From the Depths of Sea Otter (Part 3)
In our third report from the maze of products, people, and booths that make up the 2022 Sea Otter Classic, Evan Christenson finds a dozen more noteworthy new products and a few other interesting stories worth sharing. See it all here…
With a full schedule this spring, instead of burning jet fuel to make the trek from the East Coast and beyond, we hired Californian contributor Evan Christenson to hop on the train and cover Sea Otter in his signature style. Here’s the third installment (find his reports from days one and two linked at the bottom of this post):
Day three was another one of rolling through the dusty bowels of the Sea Otter. Another day of giggles and bike nerdery. It was cooler, finally, and the day was capped off with a hectic slalom finale with some really fast person winning it. Here’s some of the interesting stuff I found throughout my time wandering around the grounds.
I finally made it over to the Surly booth, where they gave me a sneak peek of the soon-to-be-released (in June) Porterhouse and Petite Porterhouse commuter bags. They’re designed around Surly’s classic 8 and 24-Pack Racks. Roll-top, water-resistant, mostly recycled fabric, and daisy chains make them look very utilitarian.
The Salsa booth next door was showcasing a Fargo set up for bikepacking and running daily raffles giving away a set of bikepacking bags. Also on display was the infamous chaise lounge, which I was shocked to see people sit on after the naked photos I’ve also seen of people 150 miles into a gravel ride.
Peter and Karina
Amid the noise, I also bumped into Peter and Karina, a couple from Austria, nine months into a one-year tour from Portland to San Felipe and back. They stopped by the Classic to check it out and darted from booth to booth searching for free inner tubes, brake pads, and water bottles.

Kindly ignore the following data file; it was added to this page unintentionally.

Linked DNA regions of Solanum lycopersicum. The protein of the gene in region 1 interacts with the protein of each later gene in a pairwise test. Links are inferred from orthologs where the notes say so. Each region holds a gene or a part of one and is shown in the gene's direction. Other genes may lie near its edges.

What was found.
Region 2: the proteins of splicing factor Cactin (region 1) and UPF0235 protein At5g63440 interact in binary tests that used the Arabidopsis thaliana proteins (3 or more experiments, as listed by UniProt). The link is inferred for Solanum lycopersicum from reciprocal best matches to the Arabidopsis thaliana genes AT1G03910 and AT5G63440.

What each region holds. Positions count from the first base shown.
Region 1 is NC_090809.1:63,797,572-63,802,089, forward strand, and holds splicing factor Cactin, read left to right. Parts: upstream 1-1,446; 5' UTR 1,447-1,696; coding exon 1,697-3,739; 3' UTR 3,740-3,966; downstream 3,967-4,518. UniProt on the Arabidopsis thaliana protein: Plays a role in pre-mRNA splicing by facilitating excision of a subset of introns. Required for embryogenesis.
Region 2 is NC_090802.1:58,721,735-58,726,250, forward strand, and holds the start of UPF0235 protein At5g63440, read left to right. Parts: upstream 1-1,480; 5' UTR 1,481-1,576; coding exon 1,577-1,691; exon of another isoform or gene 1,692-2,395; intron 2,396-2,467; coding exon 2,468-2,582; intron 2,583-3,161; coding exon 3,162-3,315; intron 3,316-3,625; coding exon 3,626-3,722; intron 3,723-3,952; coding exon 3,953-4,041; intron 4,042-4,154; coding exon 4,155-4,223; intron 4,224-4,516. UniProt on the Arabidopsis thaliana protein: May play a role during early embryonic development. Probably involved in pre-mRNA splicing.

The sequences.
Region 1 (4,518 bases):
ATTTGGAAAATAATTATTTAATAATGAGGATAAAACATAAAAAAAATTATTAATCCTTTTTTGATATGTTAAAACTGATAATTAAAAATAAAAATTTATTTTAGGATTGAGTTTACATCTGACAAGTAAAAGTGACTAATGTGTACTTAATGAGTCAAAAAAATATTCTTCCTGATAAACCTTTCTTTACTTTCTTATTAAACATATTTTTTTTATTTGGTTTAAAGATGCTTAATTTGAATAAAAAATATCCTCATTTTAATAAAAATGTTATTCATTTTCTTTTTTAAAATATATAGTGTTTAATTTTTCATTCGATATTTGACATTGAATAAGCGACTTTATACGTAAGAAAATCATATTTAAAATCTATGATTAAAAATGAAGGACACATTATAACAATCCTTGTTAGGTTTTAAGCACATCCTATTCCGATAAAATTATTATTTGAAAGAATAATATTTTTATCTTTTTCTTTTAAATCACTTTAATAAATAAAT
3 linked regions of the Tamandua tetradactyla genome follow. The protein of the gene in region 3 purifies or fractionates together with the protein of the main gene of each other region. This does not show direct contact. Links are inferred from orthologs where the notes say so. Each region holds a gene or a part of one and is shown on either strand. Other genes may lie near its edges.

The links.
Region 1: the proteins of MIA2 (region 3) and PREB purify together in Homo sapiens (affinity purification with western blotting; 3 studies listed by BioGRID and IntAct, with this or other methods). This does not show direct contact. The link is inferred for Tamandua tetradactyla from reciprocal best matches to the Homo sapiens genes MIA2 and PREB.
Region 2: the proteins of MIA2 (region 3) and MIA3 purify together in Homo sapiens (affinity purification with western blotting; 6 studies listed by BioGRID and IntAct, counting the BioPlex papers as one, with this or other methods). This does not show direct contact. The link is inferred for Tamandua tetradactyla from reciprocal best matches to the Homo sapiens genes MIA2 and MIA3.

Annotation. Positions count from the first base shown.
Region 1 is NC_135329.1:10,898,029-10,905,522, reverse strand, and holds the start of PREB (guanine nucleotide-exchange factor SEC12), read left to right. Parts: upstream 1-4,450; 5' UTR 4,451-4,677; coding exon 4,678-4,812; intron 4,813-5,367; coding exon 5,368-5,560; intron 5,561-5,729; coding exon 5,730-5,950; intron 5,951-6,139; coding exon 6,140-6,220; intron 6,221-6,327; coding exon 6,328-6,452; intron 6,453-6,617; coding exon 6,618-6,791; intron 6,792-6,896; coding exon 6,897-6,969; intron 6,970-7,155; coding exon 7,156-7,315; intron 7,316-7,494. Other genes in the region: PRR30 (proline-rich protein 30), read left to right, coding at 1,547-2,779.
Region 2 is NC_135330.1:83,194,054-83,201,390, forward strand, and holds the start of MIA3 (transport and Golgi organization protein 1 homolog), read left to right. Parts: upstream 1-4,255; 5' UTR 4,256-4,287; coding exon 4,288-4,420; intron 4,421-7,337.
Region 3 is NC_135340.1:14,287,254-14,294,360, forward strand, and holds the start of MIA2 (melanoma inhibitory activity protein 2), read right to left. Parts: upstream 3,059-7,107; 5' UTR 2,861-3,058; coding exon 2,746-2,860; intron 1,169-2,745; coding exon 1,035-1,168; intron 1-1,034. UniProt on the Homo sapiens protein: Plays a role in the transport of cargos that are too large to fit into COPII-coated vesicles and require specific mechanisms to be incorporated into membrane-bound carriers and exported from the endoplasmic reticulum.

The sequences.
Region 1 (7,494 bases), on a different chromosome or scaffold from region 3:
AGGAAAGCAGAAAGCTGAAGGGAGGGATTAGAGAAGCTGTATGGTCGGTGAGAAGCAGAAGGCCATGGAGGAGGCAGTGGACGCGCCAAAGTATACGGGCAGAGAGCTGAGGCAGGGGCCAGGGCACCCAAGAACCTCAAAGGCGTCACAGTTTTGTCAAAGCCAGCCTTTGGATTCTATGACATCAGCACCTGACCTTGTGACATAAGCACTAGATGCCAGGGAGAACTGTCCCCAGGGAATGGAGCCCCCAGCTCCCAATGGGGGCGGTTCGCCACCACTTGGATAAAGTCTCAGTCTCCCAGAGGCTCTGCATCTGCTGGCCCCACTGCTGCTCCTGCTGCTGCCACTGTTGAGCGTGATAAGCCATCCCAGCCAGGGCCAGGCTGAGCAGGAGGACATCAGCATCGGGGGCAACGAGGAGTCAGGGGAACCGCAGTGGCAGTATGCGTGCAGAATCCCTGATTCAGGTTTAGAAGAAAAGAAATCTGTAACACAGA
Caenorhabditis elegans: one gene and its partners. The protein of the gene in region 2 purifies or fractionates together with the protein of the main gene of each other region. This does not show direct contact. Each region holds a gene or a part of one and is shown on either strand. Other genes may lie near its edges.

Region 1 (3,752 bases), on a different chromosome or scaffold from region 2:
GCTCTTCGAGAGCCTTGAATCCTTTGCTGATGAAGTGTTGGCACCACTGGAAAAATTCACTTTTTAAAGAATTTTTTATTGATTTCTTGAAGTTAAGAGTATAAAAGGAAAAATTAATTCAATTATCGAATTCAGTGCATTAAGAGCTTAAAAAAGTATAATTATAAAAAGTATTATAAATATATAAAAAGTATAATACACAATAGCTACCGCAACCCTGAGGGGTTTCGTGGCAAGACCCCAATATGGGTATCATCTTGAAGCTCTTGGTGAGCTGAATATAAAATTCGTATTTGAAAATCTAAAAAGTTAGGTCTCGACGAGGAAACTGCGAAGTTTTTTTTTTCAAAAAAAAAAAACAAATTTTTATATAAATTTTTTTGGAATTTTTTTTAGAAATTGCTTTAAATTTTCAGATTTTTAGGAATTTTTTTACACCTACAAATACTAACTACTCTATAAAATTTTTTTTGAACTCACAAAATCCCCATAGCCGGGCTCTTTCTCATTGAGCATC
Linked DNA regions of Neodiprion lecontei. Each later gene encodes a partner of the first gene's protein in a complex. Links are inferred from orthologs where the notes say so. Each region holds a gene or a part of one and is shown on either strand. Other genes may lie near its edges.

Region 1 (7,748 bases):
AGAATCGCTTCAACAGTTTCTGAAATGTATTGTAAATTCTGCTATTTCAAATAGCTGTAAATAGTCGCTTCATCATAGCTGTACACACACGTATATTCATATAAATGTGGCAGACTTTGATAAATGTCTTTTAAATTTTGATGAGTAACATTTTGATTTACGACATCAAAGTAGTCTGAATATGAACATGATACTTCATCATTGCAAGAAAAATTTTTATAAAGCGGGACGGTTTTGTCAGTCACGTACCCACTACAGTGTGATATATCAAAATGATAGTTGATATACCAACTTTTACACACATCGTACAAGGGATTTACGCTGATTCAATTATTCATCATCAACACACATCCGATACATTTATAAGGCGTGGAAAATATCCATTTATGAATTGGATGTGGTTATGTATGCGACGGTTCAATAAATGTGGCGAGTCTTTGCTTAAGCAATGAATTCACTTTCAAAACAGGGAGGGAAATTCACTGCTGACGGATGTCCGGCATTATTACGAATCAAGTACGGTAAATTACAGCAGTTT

New Wolf Tooth Tools
Wolf Tooth announced two new fancy tools. First, the 6-Bit Hex Wrench, a pared-down set of their 8-bit Pack Pliers. It features an interesting locking key ring that locks in to make sure the swinging door doesn’t open. Inside, a set of hexes (2, 2.5, 3, 4, 5, 6mm’s) a T10 and T25 bit, and both Phillips and flat head screw bits. On the outside is a built-in 8mm that the bits slide into. It retails for $48 with the locking key ring and $40 without.
The new, aptly named, Axle Handle Multi-Tool retails for $30 and screws into any Wolf Tooth rear axle with a threaded end (axle sold separately). On the inside is a fixed, 5/6mm stepped hex head, and on the outside is a slot for a bit set. Inside, a small magnet holds two bits, and the wrench comes with 4 bits in total, so you have to choose your favorite two. The bits it comes with are all paired as 4/2mm hex, 2.5/3mm hex, T10/T25, and a Phillips/flathead. Find a full photo gallery and thoughts on that here.
Lezyne Pocket Torque Drive
Also launched at Sea Otter was the new Lezyne Pocket Torque Drive, a pared-down version of their classic Torque Drive. It packs surprisingly small and features a separate wrench to screw in the tensioner for the torque setting. It ranges from 2-6nM and comes with a bit set including 2.5, 3, 4, and 5mm hexes and T20 and T25 bits.
Park tool TPT-1
The final pertinent new tool announced at Sea Otter was the TPT-1 from Park Tool. It’s a tubeless plug kit including 5 bacon strips. It retails for $36.95 and is refillable.
I was losing my mind amid all the $15,000 road bikes and returned to the Hudski booth to explore my inner artist. When I arrived, they were doing budget daycare, and after the crying kids were pulled away by their parents, I had my own try at Japanese paper marbling. Long live Hudski!